Marguerite de Valois (1553–1615) was Queen Consort of France and of Navarre during the late sixteenth century. She lived a tumultuous life: daughter of Catherine de’ Medici and sister to three kings of France; forced into an arranged marriage to the Huguenot Henri of Navarre (who could not enter the church for his own wedding, followed six days later by the Saint Bartholomew’s Day Massacre; imprisoned by her brother – albeit at a castle – for eighteen years, including her entire reign as Queen; infamous for her scandalous behaviour and numerous lovers. She was divorced by Henri in 1599 with an agreement that allowed her to maintain the title of Queen. She returned to Paris afterwards and, reconciled to her former husband and his second wife Marie de’ Medici, Margaret returned to Paris and established herself as a mentor of the arts and benefactress of the poor.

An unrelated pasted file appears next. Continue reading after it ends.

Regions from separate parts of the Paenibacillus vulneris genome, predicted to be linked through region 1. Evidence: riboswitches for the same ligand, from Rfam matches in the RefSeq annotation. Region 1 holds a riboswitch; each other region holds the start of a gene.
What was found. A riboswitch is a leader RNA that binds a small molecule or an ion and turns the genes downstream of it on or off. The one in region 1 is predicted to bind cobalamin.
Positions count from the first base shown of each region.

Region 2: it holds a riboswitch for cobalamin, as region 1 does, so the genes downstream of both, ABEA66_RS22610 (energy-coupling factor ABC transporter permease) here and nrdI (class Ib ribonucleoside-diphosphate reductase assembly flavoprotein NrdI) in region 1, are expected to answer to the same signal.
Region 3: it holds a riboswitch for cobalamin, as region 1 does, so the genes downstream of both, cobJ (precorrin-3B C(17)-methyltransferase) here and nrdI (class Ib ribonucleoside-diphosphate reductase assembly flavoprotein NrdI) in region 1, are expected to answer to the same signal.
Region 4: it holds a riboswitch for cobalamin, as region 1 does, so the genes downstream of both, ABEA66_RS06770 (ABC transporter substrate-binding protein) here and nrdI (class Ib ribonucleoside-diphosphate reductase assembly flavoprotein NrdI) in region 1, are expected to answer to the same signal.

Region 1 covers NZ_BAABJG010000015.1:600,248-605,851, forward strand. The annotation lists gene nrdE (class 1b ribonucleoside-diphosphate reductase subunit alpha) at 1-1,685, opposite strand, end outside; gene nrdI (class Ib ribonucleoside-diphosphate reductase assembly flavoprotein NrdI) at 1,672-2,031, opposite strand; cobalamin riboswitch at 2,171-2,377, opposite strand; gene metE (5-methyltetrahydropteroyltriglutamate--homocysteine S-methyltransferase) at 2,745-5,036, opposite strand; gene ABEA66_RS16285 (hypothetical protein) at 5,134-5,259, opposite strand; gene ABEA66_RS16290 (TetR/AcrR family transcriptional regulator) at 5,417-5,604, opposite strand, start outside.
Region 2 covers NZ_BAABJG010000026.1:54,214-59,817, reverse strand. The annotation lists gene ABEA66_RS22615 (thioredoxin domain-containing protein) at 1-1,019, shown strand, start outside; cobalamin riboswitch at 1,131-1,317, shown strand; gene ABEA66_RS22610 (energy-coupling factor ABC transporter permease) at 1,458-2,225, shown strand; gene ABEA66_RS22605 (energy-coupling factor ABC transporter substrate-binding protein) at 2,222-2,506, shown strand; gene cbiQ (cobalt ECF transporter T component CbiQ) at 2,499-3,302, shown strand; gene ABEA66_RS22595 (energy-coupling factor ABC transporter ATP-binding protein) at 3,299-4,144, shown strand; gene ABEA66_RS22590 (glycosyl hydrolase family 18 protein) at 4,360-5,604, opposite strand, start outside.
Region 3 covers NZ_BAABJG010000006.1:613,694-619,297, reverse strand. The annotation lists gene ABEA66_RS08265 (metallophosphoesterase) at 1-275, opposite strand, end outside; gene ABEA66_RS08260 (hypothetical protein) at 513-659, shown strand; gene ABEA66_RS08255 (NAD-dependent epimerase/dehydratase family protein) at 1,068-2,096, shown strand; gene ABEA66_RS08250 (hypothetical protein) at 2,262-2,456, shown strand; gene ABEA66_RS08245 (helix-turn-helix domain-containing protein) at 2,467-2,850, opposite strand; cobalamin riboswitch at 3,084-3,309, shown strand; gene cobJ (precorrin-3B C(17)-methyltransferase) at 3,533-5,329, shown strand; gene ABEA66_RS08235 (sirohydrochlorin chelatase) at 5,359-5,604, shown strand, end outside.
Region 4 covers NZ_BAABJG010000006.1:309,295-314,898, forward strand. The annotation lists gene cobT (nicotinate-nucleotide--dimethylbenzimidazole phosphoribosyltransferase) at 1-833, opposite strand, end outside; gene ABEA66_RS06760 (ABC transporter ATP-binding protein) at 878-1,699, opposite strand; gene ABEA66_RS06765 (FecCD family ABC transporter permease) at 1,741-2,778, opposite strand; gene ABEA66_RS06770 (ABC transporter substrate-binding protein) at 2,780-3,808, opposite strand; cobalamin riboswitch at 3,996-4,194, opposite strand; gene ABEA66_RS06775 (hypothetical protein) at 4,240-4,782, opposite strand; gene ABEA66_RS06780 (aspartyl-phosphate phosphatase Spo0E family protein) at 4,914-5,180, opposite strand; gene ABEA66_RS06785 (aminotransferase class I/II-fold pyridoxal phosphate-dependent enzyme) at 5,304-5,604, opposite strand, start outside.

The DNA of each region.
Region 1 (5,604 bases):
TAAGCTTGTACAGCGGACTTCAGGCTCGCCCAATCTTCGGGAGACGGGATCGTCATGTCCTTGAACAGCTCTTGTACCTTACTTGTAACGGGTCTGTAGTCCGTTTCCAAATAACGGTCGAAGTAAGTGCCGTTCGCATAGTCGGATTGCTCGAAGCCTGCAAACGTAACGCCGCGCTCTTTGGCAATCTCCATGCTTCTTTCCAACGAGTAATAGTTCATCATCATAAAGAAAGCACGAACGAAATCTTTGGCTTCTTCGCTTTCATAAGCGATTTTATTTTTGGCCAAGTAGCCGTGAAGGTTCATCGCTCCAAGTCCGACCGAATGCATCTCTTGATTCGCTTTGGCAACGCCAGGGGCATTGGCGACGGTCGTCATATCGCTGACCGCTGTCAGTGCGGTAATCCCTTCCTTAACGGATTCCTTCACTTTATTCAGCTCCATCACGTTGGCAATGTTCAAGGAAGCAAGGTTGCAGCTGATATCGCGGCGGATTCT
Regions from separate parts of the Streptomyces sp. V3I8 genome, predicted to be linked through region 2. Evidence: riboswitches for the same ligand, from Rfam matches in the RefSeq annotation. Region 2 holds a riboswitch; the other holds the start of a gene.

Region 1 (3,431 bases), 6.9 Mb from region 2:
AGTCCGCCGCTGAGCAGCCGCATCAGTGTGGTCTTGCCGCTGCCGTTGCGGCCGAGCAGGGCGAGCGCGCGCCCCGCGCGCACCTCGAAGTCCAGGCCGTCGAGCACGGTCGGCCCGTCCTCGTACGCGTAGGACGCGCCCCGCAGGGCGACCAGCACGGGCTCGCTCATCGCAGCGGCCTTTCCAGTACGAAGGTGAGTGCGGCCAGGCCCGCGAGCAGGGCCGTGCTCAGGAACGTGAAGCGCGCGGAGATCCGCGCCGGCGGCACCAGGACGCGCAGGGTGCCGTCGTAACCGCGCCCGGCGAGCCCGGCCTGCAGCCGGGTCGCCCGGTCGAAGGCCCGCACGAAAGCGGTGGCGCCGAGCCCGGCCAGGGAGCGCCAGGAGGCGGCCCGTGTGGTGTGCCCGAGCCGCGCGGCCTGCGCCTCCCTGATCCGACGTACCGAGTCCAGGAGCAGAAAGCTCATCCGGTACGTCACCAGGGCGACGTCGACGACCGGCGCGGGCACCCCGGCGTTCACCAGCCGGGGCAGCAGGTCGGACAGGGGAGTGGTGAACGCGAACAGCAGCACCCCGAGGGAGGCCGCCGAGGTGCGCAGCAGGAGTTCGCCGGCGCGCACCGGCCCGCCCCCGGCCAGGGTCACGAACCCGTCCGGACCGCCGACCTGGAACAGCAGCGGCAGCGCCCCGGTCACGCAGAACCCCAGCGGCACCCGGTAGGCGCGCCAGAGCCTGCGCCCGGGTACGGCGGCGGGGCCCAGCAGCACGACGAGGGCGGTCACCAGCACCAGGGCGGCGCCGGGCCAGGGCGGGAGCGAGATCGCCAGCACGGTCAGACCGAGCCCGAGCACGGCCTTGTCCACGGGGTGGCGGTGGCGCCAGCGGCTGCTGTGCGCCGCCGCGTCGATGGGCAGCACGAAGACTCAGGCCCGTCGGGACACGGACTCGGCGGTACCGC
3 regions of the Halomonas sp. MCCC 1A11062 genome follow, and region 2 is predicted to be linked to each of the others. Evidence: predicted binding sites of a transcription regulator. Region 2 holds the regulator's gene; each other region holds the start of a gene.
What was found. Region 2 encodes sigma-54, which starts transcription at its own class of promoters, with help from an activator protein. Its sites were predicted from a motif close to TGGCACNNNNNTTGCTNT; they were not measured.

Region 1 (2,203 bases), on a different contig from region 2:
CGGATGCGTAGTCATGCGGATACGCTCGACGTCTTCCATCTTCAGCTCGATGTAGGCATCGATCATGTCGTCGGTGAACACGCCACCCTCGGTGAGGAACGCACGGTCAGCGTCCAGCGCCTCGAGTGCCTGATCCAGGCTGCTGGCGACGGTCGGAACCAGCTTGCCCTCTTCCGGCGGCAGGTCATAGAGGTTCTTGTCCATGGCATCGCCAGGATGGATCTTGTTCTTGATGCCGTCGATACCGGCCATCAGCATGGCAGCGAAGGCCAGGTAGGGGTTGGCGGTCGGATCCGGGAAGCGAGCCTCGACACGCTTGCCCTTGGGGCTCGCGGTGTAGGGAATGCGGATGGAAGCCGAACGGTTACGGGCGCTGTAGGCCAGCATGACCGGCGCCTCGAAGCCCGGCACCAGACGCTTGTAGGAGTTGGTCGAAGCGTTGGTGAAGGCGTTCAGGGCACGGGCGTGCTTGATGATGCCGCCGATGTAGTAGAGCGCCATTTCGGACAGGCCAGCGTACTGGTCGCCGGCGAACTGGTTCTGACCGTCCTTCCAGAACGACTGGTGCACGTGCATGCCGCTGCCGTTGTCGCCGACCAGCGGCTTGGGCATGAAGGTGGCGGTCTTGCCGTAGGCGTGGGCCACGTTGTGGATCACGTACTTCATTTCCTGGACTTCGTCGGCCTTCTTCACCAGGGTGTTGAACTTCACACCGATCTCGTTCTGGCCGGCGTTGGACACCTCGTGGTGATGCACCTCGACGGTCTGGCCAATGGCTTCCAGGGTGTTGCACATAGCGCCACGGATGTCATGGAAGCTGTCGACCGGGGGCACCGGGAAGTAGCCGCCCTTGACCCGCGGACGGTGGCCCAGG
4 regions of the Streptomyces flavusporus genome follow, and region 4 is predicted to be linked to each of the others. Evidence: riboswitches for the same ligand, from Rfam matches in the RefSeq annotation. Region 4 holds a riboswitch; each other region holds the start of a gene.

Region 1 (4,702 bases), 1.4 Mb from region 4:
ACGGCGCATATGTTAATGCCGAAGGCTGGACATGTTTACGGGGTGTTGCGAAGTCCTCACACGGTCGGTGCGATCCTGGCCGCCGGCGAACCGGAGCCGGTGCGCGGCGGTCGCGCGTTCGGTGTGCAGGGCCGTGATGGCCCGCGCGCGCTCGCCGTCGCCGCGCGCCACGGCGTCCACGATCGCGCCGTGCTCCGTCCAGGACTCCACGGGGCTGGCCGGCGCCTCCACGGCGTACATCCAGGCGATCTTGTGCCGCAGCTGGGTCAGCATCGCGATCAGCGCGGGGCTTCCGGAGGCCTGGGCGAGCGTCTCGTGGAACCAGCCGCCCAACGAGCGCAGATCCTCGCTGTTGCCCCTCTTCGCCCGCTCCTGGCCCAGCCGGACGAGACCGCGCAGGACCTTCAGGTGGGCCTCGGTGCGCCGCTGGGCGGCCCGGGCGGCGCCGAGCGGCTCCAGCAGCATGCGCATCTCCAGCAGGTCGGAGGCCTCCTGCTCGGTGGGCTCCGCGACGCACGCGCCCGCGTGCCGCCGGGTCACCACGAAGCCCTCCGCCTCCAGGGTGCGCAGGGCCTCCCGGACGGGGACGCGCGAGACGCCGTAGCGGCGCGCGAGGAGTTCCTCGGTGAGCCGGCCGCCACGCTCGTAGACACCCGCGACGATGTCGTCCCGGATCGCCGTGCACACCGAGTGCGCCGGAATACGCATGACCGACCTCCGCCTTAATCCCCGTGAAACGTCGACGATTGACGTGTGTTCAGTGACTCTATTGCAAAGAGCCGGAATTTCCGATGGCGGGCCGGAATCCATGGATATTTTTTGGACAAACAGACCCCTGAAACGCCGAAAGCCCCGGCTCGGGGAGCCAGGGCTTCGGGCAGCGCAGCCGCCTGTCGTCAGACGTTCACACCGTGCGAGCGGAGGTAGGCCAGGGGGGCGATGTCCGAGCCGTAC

Her memoirs were published posthumously in 1628 ensuring – along with Alexandre Dumas, père’s later novel La Reine Margot – her enduring fame with a succession of stories relating to the affairs of her brothers Charles IX and Henry III with her former husband Henry IV as well as her own.
La reine Margot (1954): A darker – though less bloody – adaptation of the Dumas novel than the Isabel Adjani version, with a script by Abel Gance and featuring Jeanne Moreau as Marguerite de Valois. Georges Bouban and Janine Jarreau were the makeup artists.